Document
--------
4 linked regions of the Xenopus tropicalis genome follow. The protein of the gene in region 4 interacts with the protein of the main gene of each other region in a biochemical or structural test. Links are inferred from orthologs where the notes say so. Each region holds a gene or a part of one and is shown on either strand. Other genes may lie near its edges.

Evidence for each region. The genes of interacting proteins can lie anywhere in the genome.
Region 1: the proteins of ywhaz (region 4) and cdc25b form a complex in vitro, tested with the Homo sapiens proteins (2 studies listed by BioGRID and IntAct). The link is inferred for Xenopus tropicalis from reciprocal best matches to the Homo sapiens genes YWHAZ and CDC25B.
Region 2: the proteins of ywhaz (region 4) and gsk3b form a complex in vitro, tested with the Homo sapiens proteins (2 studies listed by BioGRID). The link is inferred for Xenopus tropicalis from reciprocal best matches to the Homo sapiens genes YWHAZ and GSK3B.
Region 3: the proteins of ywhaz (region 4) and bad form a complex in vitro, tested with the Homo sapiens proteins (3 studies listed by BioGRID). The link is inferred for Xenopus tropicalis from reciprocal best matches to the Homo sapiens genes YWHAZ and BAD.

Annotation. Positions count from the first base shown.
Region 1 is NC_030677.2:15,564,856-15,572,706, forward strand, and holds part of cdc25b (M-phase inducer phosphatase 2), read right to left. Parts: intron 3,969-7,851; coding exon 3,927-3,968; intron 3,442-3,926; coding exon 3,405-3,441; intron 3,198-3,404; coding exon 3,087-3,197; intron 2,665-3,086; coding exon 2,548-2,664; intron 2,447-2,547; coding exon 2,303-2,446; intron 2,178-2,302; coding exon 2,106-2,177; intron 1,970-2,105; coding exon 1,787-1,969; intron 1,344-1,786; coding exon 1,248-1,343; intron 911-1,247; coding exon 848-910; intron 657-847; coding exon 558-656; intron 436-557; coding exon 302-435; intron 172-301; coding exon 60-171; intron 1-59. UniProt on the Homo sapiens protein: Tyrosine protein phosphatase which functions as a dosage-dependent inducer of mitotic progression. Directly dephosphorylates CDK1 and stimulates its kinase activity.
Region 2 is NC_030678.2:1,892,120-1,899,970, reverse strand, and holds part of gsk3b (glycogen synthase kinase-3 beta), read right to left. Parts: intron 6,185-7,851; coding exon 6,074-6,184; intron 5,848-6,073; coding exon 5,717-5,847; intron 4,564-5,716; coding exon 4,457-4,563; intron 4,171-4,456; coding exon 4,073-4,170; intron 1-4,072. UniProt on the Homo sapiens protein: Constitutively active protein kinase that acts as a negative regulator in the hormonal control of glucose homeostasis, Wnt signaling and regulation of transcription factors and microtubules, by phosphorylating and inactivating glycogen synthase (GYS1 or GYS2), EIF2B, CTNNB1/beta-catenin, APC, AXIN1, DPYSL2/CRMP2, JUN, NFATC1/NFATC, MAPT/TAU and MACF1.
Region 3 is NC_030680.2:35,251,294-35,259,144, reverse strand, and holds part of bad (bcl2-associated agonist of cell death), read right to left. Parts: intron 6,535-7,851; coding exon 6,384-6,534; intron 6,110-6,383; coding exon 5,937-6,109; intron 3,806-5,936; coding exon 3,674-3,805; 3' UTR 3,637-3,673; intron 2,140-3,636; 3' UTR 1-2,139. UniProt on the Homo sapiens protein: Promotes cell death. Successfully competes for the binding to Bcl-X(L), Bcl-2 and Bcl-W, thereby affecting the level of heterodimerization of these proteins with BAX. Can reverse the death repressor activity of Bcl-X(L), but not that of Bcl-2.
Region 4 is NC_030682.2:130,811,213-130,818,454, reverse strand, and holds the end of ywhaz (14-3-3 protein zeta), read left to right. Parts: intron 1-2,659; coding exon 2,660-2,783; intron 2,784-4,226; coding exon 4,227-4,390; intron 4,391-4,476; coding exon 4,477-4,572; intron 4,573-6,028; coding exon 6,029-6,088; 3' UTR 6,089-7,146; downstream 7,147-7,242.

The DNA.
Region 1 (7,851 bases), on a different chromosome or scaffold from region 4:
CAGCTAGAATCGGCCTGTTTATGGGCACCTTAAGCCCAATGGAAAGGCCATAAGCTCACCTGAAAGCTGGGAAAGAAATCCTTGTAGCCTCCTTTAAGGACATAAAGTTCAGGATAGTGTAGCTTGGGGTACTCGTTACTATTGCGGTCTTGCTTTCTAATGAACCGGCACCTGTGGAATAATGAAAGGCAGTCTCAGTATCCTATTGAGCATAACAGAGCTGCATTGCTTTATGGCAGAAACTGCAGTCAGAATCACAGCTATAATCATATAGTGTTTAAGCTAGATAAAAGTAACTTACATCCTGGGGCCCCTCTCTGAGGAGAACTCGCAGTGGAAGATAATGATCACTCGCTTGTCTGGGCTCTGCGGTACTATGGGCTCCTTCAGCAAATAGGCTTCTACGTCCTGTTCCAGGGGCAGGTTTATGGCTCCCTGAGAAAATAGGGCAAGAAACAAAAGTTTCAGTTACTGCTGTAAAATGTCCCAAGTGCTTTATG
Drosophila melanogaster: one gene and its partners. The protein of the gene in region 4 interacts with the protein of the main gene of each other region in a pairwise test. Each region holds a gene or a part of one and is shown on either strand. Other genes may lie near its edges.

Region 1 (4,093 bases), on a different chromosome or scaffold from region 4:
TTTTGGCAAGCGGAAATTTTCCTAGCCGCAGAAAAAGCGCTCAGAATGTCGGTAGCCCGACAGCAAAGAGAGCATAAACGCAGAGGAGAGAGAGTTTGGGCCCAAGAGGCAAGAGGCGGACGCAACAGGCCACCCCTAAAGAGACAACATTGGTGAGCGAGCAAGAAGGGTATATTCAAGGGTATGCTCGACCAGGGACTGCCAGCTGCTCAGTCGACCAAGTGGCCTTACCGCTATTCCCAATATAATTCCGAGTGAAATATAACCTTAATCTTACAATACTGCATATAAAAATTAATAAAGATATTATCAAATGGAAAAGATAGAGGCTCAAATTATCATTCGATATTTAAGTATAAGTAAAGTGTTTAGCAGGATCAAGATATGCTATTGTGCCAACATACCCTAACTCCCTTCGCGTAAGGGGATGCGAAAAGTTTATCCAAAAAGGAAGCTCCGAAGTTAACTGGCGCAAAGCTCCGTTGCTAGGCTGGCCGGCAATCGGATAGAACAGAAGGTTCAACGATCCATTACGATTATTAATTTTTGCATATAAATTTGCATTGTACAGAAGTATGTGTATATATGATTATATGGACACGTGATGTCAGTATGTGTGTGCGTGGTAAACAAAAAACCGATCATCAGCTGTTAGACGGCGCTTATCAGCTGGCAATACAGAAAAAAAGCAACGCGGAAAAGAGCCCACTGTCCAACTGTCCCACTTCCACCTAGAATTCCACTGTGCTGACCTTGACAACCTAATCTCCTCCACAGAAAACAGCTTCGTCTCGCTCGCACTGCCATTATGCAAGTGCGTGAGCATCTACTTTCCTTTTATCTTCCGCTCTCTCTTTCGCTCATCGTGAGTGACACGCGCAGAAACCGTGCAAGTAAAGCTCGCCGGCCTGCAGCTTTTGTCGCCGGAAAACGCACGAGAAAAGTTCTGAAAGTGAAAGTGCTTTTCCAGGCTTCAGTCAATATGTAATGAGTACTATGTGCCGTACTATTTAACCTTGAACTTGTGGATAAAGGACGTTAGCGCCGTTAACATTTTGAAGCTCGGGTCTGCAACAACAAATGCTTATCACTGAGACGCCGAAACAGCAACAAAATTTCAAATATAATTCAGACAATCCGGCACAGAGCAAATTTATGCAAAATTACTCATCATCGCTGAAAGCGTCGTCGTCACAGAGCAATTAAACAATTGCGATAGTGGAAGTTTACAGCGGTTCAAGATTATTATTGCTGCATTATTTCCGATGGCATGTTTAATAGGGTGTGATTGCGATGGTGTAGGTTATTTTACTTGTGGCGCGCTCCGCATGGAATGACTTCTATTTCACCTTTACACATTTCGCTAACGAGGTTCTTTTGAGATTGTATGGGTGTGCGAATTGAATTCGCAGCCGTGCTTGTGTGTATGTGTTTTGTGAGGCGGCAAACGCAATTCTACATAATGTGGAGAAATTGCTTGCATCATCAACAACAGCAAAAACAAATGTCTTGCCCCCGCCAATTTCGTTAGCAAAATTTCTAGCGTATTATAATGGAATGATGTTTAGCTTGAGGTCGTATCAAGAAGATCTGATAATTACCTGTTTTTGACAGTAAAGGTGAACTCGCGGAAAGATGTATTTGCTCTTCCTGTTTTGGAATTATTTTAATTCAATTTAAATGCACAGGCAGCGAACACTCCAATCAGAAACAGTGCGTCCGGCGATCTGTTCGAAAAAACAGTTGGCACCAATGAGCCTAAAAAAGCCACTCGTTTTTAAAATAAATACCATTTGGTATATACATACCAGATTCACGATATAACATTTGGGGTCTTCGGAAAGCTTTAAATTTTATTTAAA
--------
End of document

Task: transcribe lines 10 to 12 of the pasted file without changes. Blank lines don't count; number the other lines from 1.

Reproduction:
Region 4 is NC_030682.2:130,811,213-130,818,454, reverse strand, and holds the end of ywhaz (14-3-3 protein zeta), read left to right. Parts: intron 1-2,659; coding exon 2,660-2,783; intron 2,784-4,226; coding exon 4,227-4,390; intron 4,391-4,476; coding exon 4,477-4,572; intron 4,573-6,028; coding exon 6,029-6,088; 3' UTR 6,089-7,146; downstream 7,147-7,242.

The DNA.
Region 1 (7,851 bases), on a different chromosome or scaffold from region 4: